The number one difference I see between people who are naturally organized and those who aren’t is the ability to categories items. Categorizing ability is also why a huge pile of amorphous stuff, or even an entire room of randomness, doesn’t (usually) overwhelm me, which, as an organizer, is my superpower. Learning to identify categories and keep them as clear and straightforward as possible is a skill that can be developed.

As I’ve written in past columns, giving language to what you are doing and naming each item you encounter when organizing can’t be overstated as a helpful way to stay focused and on track. You might think you need to know exactly where to start, but just start somewhere and, like the thread leading out of the Labyrinth, you’ll find your way to the bottom of the pile.

Pick up one item—any item will do—and name it. Common things I find in amorphous piles are Van Winden’s green cash cards, dental floss picks, tampons, Opera ticket stubs, receipts, unused stamps, foreign coins, handmade Mother’s Day cards, half empty expired sunscreen tubes, Ricola cough drops, batteries, phone chargers, dog-eared business cards, phone numbers scrawled on torn paper, et cetera, et cetera.

After you’ve named it, identify where it is used or should live. Some of the above might belong in the bathroom or, in the case of the expired sunscreen, in the trash. Or maybe all of it would go into a small bag in the car or into a purse. Things like the Van Winden’s cards and other gift cards could get clipped together and kept in the car so that they can be used the next time you are at that location.

Some categories are obvious, like a twenty dollar bill, which you would probably put right into your wallet. But what category is foreign currency for you? Memorabilia? Something to give a friend who is traveling to that country? Something to take to the bank to cash in? Or does it go into a zip bag with travel supplies or your safe to be used on your next trip?

A concert or sporting event ticket stub might be memorabilia, might be a bookmark or might be trash/recycling. What category is it for you? If it’s memorabilia does it go into a file? A scrapbook? A special display container? Make that decision and put it in its place.

If you tend to get overwhelmed with clutter quickly no matter how often you tackle your mail pile or the heap on your dining room table, maybe you are being too ambitious with your categories. Keep them as broad as possible and only get into the narrow categories when it is really important to do so. For example, I throw away most receipts and keep only those that I will need at tax time for deductions. If you are keeping and categorizing all of your receipts, you may be overwhelming yourself unnecessarily.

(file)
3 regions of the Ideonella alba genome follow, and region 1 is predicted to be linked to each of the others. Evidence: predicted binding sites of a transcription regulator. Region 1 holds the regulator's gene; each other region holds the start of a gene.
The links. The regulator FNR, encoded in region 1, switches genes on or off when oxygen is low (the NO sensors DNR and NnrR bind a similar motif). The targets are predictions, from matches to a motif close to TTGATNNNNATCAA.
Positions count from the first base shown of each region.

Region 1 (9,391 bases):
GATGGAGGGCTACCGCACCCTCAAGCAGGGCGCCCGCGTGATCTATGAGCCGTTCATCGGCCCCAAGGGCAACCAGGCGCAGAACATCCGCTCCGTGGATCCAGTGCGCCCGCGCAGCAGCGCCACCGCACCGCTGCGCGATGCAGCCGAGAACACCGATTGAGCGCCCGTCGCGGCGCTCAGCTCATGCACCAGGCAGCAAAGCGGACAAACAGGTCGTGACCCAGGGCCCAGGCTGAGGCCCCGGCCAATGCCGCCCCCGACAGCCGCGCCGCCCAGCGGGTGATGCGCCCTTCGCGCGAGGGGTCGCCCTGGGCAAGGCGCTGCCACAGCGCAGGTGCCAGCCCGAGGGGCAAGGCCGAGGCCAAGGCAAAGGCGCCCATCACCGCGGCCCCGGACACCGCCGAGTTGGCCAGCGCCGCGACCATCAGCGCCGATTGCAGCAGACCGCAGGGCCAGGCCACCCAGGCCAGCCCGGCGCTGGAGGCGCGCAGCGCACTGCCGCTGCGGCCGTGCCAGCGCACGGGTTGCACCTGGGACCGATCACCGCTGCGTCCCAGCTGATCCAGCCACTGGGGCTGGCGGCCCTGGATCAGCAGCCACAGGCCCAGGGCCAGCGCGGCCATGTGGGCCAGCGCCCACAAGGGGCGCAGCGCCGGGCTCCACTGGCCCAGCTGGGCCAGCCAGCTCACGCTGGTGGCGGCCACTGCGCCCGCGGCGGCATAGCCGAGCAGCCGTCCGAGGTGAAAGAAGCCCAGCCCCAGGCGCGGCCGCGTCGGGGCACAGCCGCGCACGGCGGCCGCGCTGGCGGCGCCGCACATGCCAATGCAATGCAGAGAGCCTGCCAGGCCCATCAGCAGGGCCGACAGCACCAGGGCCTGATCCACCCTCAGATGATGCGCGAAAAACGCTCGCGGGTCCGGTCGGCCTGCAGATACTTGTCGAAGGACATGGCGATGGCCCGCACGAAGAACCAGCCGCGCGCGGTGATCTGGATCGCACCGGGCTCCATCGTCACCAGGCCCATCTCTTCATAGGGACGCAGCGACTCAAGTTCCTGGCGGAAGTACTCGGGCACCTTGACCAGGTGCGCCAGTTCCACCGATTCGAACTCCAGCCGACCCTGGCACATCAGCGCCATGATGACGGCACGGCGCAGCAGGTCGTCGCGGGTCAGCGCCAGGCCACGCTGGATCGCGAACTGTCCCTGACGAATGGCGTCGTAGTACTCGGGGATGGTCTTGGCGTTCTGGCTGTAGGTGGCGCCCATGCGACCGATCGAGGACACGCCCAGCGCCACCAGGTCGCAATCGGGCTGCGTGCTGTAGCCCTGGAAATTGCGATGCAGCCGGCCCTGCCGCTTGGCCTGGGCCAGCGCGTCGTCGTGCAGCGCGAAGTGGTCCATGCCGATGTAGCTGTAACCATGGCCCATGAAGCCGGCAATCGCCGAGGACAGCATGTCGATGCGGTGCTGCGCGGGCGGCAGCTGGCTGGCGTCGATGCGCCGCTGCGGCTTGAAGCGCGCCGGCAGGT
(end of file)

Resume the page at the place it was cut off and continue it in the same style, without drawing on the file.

Another category that really keeps people stuck is “stuff for other people.” That category often contains a lot of good intentions but usually requires a lot of work, which is why people sometimes go “numb” to their piles. If there is a book a friend might like or a shirt your brother could want or a newspaper article you think your mother might want to read, make the decision to really disperse the items or decide to just clean slate it and let that stuff go.

Furthermore, on the subject of stuff for other people, well-intentioned, big-hearted clutterholics often add the wish to write a special card or gift wrap the item, which creates an even bigger roadblock to moving it along. If this is you, maybe set yourself a time limit of a week or two to actually complete these thoughtful gestures. It’s really not the thought that counts so much as actually getting the package in the mail or to the person’s house.

Keep “stuff for other people” in an area separate from your in-box or personal effects. Put it in a box labeled “Gifts” or something, but don’t let it continue to linger and crowd your living spaces.

Note: the penultimate category to identify first is trash and recycling. If something is trash or to be recycled it requires no more thought and should be dealt with post haste. Always have a trash bag, a shred bag and a recycling bag at the ready when starting an organizing project.